Cruise and Beach Destinations
in the Caribbean, Mexico & Beyond

Best Forts in the Caribbean for History and Great Views

Castillo San Felipe del Morro
Castillo San Felipe del Morro; credit: U.S. National Park Service

Anyone with an interest in history will find that the old Caribbean forts are often worth visiting while on vacation.

Going to an old fort may not sound like the ideal cruise or beach activity, but it is something to do in the morning when the sun isn’t hot enough or being on the beach for 10 hours straight is a bit too much.

For families, it also is a way of educating children about history in that part of the world.

Besides, some of these old forts offer great photo opportunities or a chance to see the island from a different point of view.

Old San Juan: Castillo San Cristóbal

Castillo San Cristóbal takes its place at the top of the list. Anyone who visits San Juan, especially as part of a cruise, will find that Old San Juan is the top tourist attraction and that Castillo San Cristóbal dominates this New World city.

Castillo San Cristóbal was the largest fort built by the Spanish in the Caribbean. It surrounded the original city and covered 27 acres.

Visitors can climb up the massive walls for views of the city or explore its depths for lessons about the fort’s history that dates back to 1539.

The Spanish spent 250 years developing the fort until it dominated access to and from the Caribbean, according to the U.S. National Park Service.

It is now both a U.S. National Historic Site and a UNESCO (United Nations) World Heritage Site.

Old San Juan: Castillo San Felipe del Morro

The San Juan National Historic Site also includes the companion fort of Castillo San Felipe del Morro that was built by the Spanish to guard the entrance to San Juan Bay.

The smaller del Morro fort is about a five-minute walk from the main tourist area of San Cristóbal.

Visitors with limited time may want to skip del Morro, but the tour and walking distance make it a quick and convenient side trip.

St. Thomas: Fort Christian

This National Historic Landmark was built in 1672 by the Dutch and completed in 1676. Its main attraction is a three-story tower and a one-story Gothic revival structure, according to the National Park Service.

The fort now includes a museum with exhibits about the history of the Virgin Islands from the Stone Age to current times. It also has an art gallery, a natural history section and a furniture collection from the Danish period.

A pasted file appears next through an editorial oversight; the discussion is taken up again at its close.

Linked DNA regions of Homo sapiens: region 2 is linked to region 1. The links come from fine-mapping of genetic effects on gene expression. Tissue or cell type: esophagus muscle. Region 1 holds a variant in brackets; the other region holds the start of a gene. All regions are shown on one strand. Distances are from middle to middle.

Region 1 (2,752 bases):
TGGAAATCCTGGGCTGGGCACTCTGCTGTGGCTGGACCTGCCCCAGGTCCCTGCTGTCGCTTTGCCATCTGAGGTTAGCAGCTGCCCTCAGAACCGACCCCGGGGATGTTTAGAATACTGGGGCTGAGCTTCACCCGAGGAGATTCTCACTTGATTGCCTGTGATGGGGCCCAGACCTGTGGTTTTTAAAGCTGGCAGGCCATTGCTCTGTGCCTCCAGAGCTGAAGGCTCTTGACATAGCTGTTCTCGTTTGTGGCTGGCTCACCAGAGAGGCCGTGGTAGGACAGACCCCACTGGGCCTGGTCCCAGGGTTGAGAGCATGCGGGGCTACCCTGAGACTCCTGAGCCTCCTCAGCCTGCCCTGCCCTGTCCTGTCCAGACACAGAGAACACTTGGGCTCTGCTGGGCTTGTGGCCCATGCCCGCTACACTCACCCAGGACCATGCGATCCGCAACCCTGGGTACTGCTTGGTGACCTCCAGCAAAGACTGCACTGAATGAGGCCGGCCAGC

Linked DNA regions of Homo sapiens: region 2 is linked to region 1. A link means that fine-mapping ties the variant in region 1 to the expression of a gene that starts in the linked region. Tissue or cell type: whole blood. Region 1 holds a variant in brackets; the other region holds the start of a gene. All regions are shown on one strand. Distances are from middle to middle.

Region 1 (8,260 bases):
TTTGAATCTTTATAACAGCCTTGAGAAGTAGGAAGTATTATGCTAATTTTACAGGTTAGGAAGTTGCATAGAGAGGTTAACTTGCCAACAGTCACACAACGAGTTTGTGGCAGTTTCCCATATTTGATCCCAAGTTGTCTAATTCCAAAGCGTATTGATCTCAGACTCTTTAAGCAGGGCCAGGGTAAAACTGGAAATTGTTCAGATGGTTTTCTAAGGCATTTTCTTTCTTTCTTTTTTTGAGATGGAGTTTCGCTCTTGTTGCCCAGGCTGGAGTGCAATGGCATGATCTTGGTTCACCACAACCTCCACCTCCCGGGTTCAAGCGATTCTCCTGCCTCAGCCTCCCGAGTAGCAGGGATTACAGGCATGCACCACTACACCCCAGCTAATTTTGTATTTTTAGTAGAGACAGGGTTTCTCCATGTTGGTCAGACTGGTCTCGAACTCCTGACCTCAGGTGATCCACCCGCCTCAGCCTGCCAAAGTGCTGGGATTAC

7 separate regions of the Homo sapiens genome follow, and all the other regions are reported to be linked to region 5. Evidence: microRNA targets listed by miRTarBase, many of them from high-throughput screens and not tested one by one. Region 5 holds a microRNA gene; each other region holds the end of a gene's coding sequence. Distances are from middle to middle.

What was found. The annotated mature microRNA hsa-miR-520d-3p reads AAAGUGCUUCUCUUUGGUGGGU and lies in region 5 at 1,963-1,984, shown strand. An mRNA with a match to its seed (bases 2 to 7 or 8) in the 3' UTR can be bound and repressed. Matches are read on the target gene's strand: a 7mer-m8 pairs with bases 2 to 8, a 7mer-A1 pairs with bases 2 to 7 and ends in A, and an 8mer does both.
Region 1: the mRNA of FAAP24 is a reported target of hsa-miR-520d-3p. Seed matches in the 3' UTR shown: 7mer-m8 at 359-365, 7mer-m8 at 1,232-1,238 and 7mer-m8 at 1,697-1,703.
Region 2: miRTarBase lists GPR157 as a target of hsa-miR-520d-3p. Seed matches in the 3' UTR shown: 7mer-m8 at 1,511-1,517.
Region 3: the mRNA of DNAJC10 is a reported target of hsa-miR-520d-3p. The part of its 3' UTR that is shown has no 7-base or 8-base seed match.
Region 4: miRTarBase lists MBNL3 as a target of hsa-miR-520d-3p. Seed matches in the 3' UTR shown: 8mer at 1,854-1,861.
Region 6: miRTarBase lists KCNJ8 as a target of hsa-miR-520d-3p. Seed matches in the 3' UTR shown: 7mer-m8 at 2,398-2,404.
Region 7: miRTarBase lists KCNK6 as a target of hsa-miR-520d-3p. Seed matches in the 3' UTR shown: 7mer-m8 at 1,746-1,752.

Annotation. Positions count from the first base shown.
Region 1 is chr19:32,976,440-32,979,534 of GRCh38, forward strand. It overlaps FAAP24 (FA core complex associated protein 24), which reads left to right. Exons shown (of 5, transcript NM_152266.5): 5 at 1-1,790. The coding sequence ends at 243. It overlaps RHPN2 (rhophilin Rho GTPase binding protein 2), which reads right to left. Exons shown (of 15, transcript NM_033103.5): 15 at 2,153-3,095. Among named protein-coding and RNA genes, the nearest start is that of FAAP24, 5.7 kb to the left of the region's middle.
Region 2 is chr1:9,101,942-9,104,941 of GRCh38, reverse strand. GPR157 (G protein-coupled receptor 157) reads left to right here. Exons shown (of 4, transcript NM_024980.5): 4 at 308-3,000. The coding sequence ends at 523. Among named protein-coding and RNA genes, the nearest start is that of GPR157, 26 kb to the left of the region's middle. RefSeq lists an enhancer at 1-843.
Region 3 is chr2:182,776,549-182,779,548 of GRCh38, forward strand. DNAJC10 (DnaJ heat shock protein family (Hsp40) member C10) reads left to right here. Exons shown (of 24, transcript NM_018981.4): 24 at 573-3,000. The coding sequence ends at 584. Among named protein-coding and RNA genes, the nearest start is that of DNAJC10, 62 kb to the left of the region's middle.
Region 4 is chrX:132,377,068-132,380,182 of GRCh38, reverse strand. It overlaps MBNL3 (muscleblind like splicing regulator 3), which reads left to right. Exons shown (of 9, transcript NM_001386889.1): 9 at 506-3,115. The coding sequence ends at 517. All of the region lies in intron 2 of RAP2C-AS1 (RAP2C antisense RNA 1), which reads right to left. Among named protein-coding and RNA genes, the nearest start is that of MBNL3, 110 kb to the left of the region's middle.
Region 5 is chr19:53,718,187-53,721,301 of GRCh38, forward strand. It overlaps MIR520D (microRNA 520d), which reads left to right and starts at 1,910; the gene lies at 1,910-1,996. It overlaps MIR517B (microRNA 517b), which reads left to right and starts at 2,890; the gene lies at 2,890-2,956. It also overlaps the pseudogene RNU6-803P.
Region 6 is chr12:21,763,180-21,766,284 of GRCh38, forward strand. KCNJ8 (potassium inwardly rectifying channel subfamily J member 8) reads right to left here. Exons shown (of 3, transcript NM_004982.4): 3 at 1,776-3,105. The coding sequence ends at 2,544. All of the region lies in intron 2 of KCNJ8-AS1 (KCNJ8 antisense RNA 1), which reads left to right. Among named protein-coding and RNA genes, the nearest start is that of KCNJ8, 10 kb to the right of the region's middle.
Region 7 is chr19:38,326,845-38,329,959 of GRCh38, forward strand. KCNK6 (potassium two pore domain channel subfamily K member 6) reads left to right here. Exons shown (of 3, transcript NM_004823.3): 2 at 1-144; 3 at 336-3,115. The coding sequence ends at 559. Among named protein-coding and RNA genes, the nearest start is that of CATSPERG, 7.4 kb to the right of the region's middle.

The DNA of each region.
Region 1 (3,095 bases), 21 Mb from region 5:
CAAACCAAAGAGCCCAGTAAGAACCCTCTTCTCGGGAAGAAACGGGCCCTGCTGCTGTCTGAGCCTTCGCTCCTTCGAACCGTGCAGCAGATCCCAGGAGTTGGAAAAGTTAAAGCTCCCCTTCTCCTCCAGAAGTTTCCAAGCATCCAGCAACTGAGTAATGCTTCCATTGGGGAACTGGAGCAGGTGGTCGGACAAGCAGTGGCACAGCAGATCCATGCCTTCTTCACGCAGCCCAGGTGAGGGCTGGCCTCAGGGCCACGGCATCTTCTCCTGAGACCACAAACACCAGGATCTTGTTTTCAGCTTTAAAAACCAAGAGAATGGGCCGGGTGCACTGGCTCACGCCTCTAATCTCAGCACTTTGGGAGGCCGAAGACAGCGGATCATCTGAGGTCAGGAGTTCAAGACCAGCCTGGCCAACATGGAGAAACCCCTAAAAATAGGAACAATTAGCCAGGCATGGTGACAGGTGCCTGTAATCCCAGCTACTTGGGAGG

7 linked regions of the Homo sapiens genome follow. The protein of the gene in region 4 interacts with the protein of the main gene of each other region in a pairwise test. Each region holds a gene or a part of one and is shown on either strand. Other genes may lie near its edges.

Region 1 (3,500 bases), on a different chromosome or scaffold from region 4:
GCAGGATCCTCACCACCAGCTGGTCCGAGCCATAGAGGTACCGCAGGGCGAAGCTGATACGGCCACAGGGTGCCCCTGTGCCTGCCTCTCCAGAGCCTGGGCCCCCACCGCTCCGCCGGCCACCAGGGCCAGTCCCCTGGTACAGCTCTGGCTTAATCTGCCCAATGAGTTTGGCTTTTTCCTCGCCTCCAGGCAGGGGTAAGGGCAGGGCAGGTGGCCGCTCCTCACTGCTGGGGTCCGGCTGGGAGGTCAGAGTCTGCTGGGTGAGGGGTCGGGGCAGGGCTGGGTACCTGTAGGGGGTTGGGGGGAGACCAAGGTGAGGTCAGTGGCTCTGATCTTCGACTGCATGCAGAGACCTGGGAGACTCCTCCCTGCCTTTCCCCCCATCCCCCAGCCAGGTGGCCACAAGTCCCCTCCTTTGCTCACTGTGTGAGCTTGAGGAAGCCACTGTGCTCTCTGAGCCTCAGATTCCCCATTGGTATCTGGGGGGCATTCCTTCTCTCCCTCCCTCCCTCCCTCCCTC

Fort Christian is about 2.5 miles or a five to six minute drive from the cruise docks.

St. Kitts: Brimstone Hill

Brimstone Hill Fortress
Brimstone Hill Fortress is one of the best-preserved forts in the Caribbean. © St. Kitts and Nevis Tourism Authority

One of the best-preserved forts in the Caribbean is Brimstone Hill on St. Kitts, the Brimstone Hill Fortress National Park says.

This UNESCO World Heritage Site was built by the British to defend the island against the French.

The fort is located on the western side of the island. It is about 10 miles from the cruise docks at Basseterre and will require a taxi, rental car or excursion bus to get there.

Antigua: Fort Berkeley

Another example of early British military power in the Caribbean is Fort Berkeley at English Harbour in Antigua.

The English built the fort in 1704 and filled it with 25 cannon to protect the harbour, which was an important military installation and became the home of Nelson’s Dockyard. The dockyard, named after English naval hero Horatio Nelson, is the largest national park in Antigua.

Fort Berkeley is located on the southern coast of Antigua about 12 miles or 30 to 40 minutes from the cruise docks at St. John’s.

Dominica: Fort Shirley

Fort Shirley on Dominica is the island’s most important historical site and a UNESCO World Heritage site.

The fort has historical significance because it is the location of an 1802 rebellion by slave soldiers of the 8th West India Regiment.

They took control of the garrison for three days in protest over conditions there, according to UNESCO. The rebellion led to the freedom in 1807 of all slave soldiers in the British Empire.

St. Martin: Fort St. Louis

This hilltop fort at Marigot, the small capital of the French side of St. Martin and St. Maarten (the Dutch side), has mostly fallen into ruin.

But people don’t go there for the cannon, the architecture or the history. They go there for the views.

On a clear and warm day, visitors will have far-reaching and even stunning views of the Bay of Marigot, the town below and other stretches of the island. They offer excellent subjects for photographers.

Marigot and Fort St. Louis are located on the western side of the island about 24 miles from the cruise docks at Philipsburg.

 > Category: Attractions